Samsung Galaxy Fold re-review: here we go again

Do not buy the Samsung Galaxy Fold. It is almost strange to have to write those words explicitly, because after everything that happened with this phone / tablet hybrid, you would want to think that everyone already knows the score. The assessment units that broke, the launch that was postponed, the newly fixed version, the sky-high price – it is all well-known and well-documented. But Samsung sells the Fold, albeit in very limited quantities, as if it is perfectly normal and reasonable to walk into an AT&T store and buy a fragile, experimental device for $ 1,980.


It is not. But that does not mean that there are no interesting things to learn by looking at the Galaxy Fold – again. I have already thoroughly reviewed and published the Galaxy Fold once before Samsung canceled the original launch. I will not go into this in more detail as then, because less has changed than you would expect. Six months later, and it's clumsy in my pocket, refurbished to make it less likely to be destroyed by random debris.

And no, this is not broken, even after a few weeks of regular use.

The Galaxy Fold is a scientific experiment, only one that you could theoretically buy. The purpose of any scientific experiment is to test a hypothesis. With the Fold, the hypothesis is that a flexible OLED screen could successfully become a consumer product. From that perspective, the experiment is a success because I can confirm that the hypothesis is incorrect. Foldable screens are not yet ready.

But there is another hypothesis that Samsung – perhaps unintentionally – has suggested: a phone that is larger on the inside is actually a good idea.

As we reported earlier, Samsung has made fairly small adjustments to the hardware in an effort to prevent damage to the delicate screen. Most importantly, it has extended the factory-installed screen protector to the edges so that it is covered by the plastic edges and does not tempt anyone to pull it off.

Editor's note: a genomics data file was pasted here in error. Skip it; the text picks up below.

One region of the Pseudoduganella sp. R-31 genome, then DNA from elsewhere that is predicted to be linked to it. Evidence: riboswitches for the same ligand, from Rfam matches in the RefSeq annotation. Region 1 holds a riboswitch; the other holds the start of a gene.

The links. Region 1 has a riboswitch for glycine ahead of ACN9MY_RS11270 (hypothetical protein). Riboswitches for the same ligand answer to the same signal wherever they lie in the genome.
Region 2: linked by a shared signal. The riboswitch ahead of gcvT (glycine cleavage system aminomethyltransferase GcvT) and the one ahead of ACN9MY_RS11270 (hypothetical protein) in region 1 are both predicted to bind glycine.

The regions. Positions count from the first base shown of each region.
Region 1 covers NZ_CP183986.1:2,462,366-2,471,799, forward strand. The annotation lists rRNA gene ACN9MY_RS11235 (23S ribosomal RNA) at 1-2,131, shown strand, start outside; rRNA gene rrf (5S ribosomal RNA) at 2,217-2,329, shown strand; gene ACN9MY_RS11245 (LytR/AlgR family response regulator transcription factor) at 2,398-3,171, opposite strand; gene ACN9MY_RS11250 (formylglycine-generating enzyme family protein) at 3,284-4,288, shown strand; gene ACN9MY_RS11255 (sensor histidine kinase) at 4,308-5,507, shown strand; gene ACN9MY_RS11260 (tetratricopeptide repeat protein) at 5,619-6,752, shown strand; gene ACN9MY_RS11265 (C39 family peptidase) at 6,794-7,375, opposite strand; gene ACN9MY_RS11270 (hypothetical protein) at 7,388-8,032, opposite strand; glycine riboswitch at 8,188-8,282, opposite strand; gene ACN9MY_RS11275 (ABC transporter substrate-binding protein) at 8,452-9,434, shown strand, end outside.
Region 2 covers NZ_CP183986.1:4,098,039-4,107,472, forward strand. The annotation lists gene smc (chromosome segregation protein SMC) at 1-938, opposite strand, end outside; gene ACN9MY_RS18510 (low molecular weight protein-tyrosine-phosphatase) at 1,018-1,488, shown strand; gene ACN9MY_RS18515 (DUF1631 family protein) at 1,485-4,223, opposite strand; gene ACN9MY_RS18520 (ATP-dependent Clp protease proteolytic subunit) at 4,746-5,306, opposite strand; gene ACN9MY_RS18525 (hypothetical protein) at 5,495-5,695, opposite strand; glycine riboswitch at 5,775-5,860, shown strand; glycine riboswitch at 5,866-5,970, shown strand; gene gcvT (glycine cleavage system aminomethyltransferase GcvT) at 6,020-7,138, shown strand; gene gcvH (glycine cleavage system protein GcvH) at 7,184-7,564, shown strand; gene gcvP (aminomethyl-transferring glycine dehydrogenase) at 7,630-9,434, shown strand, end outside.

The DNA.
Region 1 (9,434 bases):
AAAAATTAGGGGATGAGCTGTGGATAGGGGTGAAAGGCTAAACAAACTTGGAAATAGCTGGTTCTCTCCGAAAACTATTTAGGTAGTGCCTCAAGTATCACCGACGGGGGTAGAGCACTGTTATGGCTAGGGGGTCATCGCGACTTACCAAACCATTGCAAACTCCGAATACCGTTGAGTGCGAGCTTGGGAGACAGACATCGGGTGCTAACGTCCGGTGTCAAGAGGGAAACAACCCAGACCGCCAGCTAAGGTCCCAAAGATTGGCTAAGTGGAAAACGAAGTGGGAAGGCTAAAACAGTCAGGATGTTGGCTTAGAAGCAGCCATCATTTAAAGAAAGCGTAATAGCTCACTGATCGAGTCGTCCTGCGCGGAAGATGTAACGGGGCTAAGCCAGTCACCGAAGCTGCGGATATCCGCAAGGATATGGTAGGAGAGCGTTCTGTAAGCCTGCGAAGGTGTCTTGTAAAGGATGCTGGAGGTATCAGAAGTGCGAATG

Although that change can protect against users doing something wrong, it doesn't do much more than that. The plastic is still very soft and can be easily tied. My device has visible notches from when I was scrolling too fast without realizing that my fingernail was pressing on the screen. The new unboxing experience from Samsung includes an optional concierge to guide you through the many, many warnings that are now in the box. One of those warnings is to keep fingernails away from the screen. Whoops.

Photo by Vjeran Pavic / The Verge


Other Samsung hardware changes must prevent debris from entering the hinge mechanism. There are plastic caps where the screen bends, closer tolerances in the openings around the hinge and even the opening when the whole thing is closed is now smaller. And if debris gets into the hinge (which happened to my first review unit), there's a metal layer between it and the screen.

Is that enough? I don't know. Nobody knows. Since the re-release, people have certainly taken Galaxy Fold units. I didn't destroy mine in the few weeks that I had it, but I was also terrified that I would do it if I wasn't careful. I did not go live in a bubble like Joanna Stern The Wall Street Journal did, but I've treated the thing tenderly and carefully – more than anyone should have with a phone, even one that costs $ 2,000.

Samsung offers a one-off screen replacement in the first year for $ 150. That's nice, I think, but right now, the only people who buy the Fold will be the kind of Samsung superfans that is certainly worth over $ 150 for the company.

Either way, the reality is that because it exists in the Galaxy Fold, the flexible screen will be delicate and you have to handle it subtly. Its use will affect your life in a way that a more sustainable phone – or even carries both a phone and a tablet – won't.

Photo by Vjeran Pavic / The Verge

As far as I know, the only software change to the note on the Galaxy Fold is that Samsung has assigned the Bixby assistant to the on / off button instead of the (still strange) fingerprint sensor. Everything else is the same.